Some may know the legendary Akira Kurosawa better for his samurai period films, but this contemporary-set tale of life-affirming humanism is right at the top of his achievements. Takashi Shimura would play a muscular warrior in Seven Samurai one year after Ikiru, but here the unforgettable sadness of his eyes and dejected face show his incredible versatility as an actor. He plays a meek middle-aged widower, disliked by his son and stuck in a civil servant job where bureaucracy doesn’t let anything get done, and who cruelly realises the emptiness of his life when he learns he is dying of terminal cancer. But at this point comes Kurosawa’s poetic touch, and a perceptive honesty worthy of the great Russian literary figures he revered so much, for the man still gets a chance to give meaning to his life. Ikiru is a beautiful and affecting ode to the importance of modest acts of goodness and to the preciousness of life.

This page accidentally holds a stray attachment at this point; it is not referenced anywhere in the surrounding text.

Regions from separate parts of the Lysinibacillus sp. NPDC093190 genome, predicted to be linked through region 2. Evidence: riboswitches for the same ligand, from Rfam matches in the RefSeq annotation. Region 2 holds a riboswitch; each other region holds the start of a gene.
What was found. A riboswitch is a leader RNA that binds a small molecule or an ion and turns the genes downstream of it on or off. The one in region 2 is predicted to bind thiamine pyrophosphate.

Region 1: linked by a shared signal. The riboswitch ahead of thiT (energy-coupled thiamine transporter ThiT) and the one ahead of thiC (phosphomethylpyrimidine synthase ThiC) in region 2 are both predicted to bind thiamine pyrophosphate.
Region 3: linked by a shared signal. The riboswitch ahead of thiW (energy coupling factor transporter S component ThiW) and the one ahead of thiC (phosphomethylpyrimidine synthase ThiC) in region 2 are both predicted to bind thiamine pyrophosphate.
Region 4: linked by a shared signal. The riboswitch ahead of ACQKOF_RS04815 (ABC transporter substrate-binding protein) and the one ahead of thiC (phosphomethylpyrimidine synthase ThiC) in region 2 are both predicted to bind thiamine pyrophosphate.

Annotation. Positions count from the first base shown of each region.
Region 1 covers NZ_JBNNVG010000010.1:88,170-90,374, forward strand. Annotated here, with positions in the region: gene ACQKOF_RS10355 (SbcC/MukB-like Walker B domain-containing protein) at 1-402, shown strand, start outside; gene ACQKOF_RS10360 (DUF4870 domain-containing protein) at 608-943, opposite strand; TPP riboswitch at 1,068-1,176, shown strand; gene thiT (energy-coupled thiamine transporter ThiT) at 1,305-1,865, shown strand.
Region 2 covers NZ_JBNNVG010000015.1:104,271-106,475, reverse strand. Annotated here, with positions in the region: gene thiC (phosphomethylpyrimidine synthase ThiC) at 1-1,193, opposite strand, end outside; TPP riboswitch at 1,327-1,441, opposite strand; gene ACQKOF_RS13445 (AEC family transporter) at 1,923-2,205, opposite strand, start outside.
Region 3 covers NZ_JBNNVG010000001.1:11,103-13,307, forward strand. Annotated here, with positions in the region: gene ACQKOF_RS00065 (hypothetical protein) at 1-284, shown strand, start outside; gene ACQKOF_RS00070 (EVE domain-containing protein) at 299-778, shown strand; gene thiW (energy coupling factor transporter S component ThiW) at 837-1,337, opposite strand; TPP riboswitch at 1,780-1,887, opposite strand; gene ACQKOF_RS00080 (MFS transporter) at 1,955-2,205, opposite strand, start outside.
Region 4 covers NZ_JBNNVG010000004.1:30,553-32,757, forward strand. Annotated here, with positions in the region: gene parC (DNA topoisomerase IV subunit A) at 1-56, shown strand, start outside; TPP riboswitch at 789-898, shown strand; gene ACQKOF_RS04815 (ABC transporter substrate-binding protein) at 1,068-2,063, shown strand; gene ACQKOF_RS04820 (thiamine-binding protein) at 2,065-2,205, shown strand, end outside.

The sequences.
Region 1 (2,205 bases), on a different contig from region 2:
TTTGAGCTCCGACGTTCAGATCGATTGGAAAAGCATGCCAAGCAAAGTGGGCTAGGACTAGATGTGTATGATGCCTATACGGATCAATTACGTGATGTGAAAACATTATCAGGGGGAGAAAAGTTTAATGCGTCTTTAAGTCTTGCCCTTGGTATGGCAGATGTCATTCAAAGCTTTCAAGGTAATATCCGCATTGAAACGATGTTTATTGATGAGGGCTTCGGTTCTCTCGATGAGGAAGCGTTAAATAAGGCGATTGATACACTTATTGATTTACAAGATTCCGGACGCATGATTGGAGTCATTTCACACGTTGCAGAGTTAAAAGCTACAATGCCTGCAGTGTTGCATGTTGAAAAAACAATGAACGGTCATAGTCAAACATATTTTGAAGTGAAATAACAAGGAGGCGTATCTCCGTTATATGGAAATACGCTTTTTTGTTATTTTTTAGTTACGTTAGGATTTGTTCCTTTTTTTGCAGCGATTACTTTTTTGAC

Harakiri (Masaki Kobayashi, 1962)

A destitute and masterless samurai (played with stoic presence by the great Tatsuya Nakadai) enters the manor of a clan leader with a simple request: to use the forecourt so he can perform the traditional suicide ritual of seppuku (also known by the more informal term harakiri) in the correct manner. The clansmen doubt his sincerity, and suspect him of seeking to land a new job out of pity. But the intricate story, revealed over flashbacks in this gripping and suspenseful drama, will show how much they underestimate him. Filmed in stately wide-angle Scope, this is a classic of the samurai genre unlike any other, in many ways an ‘anti-samurai’ film critiquing the hypocrisy and inhumanity of dogma, making a thinly veiled statement about Japanese militarism which the pacifist director Kobayashi felt had not faced enough accountability.


Woman of the Dunes (Hiroshi Teshigahara, 1964)